Assange denounces 'war on whistleblowers'
WikiLeaks founder says U.S on a 'witch-hunt' against his secret-spilling website
WikiLeaks founder Julian Assange called for an end to the "witch-hunt" against his secret-spilling website in his first public appearance since he took refuge inside Ecuador's Embassy in London two months ago.
"The war on whistleblowers must end," the 41-year-old Australian told reporters Sunday, speaking from a small balcony at the embassy in the city's posh Knightsbridge district.
"I ask President [Barack] Obama to do the right thing. The United States must renounce its witch-hunt against WikiLeaks. The United States must dissolve its FBI investigation. The United States must vow it will not seek to charge our staff or supporters," he said.
"As WikiLeaks stands under threat, so does the freedom of expression," the former computer hacker said.
Assange also called on the U.S. to release army private Bradley Manning, charged with leaking classified information. The 24-year-old intelligence analyst is accused of aiding the enemy by causing hundreds of thousands of classified documents to be published on the WikiLeaks website.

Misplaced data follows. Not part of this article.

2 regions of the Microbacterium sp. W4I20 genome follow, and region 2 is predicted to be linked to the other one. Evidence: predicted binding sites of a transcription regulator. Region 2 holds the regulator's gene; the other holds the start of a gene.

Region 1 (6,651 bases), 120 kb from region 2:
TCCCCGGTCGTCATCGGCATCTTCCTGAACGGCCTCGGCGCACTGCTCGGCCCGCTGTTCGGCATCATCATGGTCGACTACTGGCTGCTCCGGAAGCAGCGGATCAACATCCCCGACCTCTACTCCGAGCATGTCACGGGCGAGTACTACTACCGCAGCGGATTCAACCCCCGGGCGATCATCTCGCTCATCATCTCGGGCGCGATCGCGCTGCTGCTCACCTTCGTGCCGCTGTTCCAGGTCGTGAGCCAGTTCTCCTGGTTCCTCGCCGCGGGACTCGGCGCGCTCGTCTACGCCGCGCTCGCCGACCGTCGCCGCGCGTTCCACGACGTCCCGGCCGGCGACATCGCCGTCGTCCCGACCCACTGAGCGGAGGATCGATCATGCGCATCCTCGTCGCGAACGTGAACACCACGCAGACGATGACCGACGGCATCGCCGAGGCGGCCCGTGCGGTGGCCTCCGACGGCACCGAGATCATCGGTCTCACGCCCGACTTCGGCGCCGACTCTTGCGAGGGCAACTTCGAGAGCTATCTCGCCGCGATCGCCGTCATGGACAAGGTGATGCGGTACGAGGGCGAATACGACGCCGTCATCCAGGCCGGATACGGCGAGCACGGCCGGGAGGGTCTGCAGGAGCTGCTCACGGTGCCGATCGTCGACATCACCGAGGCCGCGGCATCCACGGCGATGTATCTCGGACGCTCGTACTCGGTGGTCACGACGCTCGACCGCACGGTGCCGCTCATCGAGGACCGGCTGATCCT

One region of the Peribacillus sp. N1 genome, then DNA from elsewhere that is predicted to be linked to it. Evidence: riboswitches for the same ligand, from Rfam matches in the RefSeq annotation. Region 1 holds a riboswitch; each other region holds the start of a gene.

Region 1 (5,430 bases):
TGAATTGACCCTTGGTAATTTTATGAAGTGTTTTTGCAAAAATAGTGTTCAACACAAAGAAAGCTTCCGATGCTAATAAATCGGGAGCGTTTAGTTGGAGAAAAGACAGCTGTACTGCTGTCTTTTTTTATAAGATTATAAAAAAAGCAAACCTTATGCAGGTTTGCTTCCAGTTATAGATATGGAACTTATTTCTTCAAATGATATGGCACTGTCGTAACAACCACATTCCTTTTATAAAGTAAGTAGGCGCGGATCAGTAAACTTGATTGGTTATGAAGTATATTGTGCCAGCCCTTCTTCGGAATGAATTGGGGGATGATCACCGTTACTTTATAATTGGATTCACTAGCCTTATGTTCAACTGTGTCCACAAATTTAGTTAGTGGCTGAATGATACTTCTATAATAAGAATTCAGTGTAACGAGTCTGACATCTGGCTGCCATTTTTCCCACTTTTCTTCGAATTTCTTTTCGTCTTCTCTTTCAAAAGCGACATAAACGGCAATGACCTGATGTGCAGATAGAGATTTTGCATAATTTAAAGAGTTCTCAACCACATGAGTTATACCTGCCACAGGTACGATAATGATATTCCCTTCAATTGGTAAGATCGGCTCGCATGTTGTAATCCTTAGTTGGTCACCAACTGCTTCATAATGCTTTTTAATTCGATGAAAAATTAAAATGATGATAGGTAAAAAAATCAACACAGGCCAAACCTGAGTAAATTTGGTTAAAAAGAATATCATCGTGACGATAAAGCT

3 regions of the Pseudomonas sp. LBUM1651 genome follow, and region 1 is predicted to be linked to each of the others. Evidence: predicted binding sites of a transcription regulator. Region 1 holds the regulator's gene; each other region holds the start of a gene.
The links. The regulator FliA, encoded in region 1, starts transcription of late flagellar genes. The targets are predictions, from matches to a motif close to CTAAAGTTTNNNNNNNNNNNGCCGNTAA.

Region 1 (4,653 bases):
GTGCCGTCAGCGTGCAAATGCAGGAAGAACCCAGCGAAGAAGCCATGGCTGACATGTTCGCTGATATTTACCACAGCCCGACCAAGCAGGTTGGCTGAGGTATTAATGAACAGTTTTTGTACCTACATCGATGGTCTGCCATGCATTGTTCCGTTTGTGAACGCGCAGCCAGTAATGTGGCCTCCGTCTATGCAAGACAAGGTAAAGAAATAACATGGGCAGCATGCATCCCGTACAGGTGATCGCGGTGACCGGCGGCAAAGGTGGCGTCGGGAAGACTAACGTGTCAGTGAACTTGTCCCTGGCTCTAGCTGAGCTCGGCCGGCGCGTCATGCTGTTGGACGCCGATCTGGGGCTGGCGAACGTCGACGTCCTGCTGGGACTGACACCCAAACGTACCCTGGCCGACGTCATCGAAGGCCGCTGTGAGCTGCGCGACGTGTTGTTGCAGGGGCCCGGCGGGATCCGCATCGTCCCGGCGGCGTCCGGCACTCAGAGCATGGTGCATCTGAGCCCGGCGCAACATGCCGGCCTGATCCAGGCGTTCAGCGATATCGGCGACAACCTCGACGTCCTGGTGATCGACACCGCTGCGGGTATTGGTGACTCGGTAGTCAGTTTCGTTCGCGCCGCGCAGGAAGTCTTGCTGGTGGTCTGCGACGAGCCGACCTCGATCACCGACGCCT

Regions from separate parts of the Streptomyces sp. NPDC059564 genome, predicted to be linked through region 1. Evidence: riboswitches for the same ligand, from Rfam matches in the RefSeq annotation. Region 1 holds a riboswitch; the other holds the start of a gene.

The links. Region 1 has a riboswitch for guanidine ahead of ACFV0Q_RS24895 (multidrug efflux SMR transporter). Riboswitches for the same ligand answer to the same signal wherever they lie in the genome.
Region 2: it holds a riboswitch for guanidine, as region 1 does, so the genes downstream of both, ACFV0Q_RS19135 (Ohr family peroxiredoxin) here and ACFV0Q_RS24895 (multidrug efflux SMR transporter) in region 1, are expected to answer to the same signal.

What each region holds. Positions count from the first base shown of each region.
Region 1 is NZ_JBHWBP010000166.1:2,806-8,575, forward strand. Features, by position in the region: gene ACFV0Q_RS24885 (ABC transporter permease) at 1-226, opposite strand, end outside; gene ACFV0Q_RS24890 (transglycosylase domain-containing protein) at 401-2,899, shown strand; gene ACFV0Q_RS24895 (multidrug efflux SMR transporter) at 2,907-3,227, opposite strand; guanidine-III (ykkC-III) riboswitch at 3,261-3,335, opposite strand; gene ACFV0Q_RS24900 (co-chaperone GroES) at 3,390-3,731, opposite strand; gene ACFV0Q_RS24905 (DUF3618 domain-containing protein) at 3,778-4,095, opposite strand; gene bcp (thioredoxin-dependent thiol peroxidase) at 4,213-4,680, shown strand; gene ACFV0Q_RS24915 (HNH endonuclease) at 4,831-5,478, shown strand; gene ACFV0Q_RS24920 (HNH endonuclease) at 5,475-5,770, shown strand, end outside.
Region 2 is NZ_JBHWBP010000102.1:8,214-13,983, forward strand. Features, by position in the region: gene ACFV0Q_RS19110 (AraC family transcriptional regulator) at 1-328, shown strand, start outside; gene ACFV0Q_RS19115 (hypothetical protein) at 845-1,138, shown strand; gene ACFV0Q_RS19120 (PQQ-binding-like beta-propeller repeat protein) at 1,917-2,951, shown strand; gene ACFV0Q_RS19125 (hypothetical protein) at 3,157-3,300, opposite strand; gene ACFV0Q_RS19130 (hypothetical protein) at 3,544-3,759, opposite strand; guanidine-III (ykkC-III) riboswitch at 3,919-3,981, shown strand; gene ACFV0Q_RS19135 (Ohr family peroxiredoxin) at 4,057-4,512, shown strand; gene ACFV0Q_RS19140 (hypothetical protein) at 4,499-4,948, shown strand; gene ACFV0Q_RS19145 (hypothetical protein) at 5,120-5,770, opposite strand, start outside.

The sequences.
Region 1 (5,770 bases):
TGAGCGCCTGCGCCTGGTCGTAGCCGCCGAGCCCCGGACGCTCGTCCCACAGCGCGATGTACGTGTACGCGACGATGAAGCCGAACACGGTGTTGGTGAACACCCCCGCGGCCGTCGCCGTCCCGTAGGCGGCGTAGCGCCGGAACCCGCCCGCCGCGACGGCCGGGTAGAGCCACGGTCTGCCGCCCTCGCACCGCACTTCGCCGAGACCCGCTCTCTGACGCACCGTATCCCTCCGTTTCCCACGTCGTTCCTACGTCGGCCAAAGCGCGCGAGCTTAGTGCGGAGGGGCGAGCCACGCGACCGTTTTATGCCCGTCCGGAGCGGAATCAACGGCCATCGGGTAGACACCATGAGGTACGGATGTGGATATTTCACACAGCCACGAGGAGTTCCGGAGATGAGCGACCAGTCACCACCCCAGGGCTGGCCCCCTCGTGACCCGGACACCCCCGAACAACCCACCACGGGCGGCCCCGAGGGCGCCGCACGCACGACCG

"On Wednesday, Bradley Manning spent his 815th day of detention without trial. The legal maximum is 120 days," Assange said at the news conference.
Assange took refuge inside Ecuador's Embassy in London on June 19 to avoid extradition to Sweden over sexual misconduct allegations. The WikiLeaks founder sought shelter at the embassy after exhausting all routes of appeal in the U.K. to avoid being sent to Sweden.
He appeared before the crowd to read his statement as dozens of police officers and just as many reporters stood below, along with a group of Latin American supporters.
British officials had said he would be arrested if he were to step outside the embassy.
Assange thanked Ecuador president Rafael Correa for granting him political asylum on Thursday and for "taking a stand for justice."
Correa on Saturday continued to stand behind his decision to grant political asylum to Assange.
At a rally in the city of Loja, in the southern part of the country, Correa said Ecuador made the decision in a "responsible, calm and sovereign manner," in order to "protect the life and human rights of Mr. Julian Assange."
Ecuador says if Assange is sent to Sweden he could end up being sent to the U.S.
An emergency meeting of Latin American leaders has been called for Friday in Washington, where they will discuss the standoff.
With files from The Associated Press